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"The Kentuckian" and Other Poems

Updated on September 2, 2016

The Kentuckian

Taller than my brother, he is what many

women want: intelligent, handsome, not

unduly pushy or self-assured. With a drawl

that leaves me breathless, although

not overcome with romantic

longing, he tells about one woman,

so loved and now lost (for now or for

good: it’s impossible to say) and

another, a creature who teaches

piano lessons, who has crossed his path.


Online Dating

With two disastrous attempts behind me, I’d

return if, and only if,

there was the promise

of someone spectacular, a man so

witty, vivacious, and spiritual I can

overlook any obvious flaws,

the kind which may have detained

other women, the reasons he is

alone to begin with.

Have you ever tried online dating?

See results

The View

I can, if I know how to look—why, pray tell,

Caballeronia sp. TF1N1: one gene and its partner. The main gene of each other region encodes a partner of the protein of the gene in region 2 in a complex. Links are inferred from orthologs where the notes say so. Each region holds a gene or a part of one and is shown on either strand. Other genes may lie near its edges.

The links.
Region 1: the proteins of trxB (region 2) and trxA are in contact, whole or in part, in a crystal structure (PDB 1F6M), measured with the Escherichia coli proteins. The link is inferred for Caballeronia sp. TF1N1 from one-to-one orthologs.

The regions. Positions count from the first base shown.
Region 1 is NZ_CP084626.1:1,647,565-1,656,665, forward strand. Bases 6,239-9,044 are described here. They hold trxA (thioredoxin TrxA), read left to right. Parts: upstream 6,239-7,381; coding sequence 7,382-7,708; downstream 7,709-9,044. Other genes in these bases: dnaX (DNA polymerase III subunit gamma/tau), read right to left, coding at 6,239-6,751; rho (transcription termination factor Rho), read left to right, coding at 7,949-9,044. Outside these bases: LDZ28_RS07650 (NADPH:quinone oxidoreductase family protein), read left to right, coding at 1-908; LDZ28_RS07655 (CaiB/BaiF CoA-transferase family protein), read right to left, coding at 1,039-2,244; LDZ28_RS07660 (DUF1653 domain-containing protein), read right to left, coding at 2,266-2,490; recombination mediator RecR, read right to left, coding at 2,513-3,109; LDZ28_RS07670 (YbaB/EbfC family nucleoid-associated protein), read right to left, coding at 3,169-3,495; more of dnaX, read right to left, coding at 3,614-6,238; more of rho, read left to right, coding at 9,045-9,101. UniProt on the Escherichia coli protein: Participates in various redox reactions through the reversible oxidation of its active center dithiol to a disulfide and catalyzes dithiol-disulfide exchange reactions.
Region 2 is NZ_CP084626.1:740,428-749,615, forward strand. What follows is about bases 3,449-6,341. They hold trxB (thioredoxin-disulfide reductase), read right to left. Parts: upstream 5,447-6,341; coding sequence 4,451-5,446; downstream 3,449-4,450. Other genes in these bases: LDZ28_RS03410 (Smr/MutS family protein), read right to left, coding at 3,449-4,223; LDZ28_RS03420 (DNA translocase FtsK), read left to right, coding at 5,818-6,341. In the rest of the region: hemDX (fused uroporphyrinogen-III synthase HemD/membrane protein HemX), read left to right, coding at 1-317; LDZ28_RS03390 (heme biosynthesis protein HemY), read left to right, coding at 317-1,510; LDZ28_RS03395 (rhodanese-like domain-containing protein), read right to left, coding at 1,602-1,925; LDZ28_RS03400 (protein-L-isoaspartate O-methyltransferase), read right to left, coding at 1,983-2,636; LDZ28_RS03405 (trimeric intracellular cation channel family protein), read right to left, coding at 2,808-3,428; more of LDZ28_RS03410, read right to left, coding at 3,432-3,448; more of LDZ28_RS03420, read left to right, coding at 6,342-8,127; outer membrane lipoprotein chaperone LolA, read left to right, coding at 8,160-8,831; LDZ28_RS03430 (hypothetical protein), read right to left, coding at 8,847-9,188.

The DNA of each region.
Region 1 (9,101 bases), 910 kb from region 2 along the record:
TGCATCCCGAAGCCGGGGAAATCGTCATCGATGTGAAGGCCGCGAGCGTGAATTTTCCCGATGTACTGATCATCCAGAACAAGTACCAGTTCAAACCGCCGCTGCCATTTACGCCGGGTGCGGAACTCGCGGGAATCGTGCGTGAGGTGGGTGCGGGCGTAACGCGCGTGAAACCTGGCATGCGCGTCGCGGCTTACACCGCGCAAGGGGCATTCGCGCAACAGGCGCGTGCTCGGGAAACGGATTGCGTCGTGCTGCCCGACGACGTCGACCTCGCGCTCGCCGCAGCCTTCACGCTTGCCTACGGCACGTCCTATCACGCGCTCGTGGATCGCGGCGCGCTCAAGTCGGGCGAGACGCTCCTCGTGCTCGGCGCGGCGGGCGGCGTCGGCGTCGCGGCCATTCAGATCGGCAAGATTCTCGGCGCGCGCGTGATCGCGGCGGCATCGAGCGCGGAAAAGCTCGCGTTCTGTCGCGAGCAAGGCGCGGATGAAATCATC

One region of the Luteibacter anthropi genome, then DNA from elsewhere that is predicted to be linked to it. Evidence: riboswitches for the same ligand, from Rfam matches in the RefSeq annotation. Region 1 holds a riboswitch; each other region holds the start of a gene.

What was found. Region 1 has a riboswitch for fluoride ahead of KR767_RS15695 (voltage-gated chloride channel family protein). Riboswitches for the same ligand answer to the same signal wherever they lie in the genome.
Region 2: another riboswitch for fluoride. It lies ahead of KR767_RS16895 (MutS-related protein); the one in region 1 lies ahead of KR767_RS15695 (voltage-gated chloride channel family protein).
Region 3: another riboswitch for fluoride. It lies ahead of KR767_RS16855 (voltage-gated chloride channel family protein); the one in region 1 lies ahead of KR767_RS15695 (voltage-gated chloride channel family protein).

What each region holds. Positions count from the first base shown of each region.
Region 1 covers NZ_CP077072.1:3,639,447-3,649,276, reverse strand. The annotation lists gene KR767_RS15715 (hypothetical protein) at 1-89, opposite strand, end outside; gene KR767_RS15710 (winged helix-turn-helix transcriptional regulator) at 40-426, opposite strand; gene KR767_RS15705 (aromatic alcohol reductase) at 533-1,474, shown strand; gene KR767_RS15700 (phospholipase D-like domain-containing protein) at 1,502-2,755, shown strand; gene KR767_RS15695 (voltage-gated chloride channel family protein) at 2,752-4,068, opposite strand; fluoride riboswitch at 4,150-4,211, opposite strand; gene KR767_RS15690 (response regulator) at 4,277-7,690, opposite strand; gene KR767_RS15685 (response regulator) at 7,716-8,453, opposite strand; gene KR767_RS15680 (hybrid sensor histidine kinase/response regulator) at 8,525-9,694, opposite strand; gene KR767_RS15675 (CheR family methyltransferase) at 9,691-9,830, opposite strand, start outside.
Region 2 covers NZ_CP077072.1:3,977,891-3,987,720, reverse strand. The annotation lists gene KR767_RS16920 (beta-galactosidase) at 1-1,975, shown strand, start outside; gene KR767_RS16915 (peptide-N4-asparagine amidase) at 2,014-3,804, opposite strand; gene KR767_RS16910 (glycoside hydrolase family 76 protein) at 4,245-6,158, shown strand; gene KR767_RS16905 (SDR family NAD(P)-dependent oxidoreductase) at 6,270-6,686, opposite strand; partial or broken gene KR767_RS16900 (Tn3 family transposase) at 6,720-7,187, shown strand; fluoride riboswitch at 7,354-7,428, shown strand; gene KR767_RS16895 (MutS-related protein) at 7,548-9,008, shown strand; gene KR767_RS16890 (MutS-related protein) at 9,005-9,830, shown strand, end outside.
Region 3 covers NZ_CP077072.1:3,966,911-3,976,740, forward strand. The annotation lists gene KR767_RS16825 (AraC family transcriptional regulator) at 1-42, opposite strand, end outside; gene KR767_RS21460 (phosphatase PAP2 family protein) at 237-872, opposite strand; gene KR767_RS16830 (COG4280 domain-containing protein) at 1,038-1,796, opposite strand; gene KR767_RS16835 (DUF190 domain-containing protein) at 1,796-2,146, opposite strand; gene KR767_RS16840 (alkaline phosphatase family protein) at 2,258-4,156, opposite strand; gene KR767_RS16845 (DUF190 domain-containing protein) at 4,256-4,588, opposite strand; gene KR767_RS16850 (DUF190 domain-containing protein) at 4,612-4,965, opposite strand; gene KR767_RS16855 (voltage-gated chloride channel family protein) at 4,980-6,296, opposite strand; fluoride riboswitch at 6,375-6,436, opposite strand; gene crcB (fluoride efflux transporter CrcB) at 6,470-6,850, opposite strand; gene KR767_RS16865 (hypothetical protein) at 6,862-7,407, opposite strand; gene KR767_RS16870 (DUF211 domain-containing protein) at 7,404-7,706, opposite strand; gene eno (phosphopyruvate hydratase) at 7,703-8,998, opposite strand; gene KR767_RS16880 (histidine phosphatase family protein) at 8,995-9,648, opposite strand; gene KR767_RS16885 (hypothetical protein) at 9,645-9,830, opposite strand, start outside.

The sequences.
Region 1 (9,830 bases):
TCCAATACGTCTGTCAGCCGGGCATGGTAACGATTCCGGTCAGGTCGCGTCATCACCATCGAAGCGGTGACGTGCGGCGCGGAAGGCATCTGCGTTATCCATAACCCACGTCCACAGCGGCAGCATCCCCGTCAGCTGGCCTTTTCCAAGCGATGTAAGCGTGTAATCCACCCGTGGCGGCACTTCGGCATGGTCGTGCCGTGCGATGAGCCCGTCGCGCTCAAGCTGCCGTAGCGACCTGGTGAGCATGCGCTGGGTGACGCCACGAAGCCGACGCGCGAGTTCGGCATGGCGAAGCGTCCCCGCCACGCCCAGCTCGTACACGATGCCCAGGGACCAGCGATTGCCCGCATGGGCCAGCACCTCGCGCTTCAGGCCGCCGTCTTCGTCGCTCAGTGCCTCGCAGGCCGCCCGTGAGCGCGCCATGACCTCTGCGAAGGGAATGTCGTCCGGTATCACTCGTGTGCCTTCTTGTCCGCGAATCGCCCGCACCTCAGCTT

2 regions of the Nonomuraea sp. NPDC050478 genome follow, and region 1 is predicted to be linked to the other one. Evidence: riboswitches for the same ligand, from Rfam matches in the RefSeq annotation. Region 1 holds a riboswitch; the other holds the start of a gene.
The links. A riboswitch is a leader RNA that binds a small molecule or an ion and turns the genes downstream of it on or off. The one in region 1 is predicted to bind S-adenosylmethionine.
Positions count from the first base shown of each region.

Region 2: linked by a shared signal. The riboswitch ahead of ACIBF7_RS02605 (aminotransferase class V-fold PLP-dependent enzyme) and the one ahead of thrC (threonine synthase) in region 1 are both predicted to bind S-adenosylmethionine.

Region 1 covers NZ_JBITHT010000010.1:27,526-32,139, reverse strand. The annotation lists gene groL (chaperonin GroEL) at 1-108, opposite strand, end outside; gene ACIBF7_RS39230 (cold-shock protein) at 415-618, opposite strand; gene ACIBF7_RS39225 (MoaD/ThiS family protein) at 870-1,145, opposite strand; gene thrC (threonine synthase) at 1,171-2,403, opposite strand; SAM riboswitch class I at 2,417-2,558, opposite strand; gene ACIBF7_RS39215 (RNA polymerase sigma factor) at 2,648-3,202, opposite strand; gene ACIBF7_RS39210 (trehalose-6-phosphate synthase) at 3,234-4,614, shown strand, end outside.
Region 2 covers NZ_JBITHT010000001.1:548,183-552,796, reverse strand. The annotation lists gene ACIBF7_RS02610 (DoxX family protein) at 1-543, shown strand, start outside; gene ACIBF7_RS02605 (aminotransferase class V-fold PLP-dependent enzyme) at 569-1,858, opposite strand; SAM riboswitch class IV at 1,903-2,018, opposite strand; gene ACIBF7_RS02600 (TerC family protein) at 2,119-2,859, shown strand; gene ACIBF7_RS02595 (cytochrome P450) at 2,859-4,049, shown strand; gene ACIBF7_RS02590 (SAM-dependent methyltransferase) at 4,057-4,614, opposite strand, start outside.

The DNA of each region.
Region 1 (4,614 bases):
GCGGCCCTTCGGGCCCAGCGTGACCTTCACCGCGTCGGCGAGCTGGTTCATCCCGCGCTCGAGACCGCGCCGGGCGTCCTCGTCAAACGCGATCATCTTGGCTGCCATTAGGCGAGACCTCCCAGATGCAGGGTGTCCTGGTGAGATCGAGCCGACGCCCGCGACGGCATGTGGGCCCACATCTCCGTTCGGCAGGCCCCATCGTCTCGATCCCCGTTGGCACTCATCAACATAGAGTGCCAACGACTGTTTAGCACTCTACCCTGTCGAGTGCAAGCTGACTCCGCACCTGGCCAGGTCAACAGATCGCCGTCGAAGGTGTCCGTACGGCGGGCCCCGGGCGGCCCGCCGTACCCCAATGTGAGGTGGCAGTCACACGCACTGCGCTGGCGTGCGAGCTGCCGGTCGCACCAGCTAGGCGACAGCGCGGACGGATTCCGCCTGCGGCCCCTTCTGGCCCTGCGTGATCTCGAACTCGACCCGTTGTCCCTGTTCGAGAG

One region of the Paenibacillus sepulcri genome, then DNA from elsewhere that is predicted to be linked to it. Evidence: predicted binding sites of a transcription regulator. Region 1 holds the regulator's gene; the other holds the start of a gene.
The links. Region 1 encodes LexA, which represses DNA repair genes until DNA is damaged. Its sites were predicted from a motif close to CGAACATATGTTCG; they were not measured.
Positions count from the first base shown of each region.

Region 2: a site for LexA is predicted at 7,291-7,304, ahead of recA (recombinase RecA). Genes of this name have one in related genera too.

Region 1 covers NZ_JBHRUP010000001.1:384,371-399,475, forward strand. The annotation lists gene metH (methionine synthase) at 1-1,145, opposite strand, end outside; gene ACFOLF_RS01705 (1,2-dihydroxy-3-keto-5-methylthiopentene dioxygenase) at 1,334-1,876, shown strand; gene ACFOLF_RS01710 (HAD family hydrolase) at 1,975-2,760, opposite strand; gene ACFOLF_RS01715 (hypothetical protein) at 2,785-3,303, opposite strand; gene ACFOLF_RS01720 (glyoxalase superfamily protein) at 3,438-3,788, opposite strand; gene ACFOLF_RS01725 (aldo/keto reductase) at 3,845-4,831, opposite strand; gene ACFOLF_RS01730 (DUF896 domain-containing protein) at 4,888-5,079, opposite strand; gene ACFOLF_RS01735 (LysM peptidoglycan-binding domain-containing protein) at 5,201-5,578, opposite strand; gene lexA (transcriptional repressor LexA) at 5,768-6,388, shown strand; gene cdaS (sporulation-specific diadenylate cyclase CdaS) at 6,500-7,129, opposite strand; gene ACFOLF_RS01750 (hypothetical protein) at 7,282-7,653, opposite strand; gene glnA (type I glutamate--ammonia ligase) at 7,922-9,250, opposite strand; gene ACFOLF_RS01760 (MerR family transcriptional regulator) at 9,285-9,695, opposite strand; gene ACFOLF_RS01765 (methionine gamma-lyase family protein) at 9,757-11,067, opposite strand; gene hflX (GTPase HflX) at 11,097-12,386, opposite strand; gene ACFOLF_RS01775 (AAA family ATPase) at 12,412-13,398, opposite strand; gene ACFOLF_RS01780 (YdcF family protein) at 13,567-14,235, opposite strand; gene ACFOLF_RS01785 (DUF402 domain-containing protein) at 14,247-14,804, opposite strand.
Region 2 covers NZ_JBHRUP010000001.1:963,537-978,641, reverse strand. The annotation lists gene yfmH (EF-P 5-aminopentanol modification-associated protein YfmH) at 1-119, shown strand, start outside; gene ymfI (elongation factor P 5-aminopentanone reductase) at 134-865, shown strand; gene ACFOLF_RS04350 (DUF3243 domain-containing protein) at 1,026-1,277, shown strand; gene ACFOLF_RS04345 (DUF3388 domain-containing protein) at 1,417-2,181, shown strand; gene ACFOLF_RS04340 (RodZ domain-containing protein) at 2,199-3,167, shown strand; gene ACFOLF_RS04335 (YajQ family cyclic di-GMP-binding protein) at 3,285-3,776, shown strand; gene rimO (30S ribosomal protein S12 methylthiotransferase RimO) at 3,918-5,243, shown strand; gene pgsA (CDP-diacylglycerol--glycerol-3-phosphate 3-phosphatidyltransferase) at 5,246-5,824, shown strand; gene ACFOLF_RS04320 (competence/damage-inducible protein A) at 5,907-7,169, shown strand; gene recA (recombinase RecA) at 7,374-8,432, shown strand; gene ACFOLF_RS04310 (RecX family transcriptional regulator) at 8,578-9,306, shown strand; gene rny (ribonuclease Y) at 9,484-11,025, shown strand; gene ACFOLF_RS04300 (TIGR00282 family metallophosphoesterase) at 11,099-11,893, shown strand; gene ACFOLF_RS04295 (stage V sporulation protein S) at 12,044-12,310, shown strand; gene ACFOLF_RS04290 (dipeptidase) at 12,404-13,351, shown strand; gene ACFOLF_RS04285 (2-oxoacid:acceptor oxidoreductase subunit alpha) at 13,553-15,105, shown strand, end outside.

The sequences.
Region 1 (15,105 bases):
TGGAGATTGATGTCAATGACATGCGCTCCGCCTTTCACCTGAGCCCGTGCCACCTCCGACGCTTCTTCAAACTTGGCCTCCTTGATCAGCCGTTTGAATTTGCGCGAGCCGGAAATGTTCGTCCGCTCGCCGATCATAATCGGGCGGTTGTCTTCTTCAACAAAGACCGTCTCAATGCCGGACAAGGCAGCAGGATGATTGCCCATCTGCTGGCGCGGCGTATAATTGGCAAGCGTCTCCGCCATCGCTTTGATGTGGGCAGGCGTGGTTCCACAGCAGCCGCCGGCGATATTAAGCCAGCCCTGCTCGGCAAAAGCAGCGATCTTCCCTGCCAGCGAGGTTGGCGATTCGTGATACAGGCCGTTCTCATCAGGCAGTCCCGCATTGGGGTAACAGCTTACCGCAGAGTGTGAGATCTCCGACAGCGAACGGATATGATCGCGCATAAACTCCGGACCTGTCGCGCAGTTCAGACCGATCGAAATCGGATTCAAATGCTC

is this skill notoriously hard to acquire?—see

Canada from their front yard. As one

who lingers, largely contentedly, in another

landlocked state, I am easily mesmerized by

how the Pacific Ocean seems so innocently

massive, almost as if it is, for reasons unknown

and presumably unknowable,

unaware of its grandiosity.


Redefining Home

Unattached again, she wonders where

and when she’ll land elsewhere. For now she

remains in the home of a man still (I hope)

beloved while looking beyond: to

unrealized apartments, houses, and

wherever else she can lay her head.

Wait: perhaps she is already home and

the knowledge, as tenuous as fog, is escaping

her grip. Or if she

isn’t, what is the purpose of this

temporarily exile? Maybe,

just maybe, it’ll teach her how

this world, despite its vast, stubborn

unknowability, is her

home to a greater or

lesser degree.


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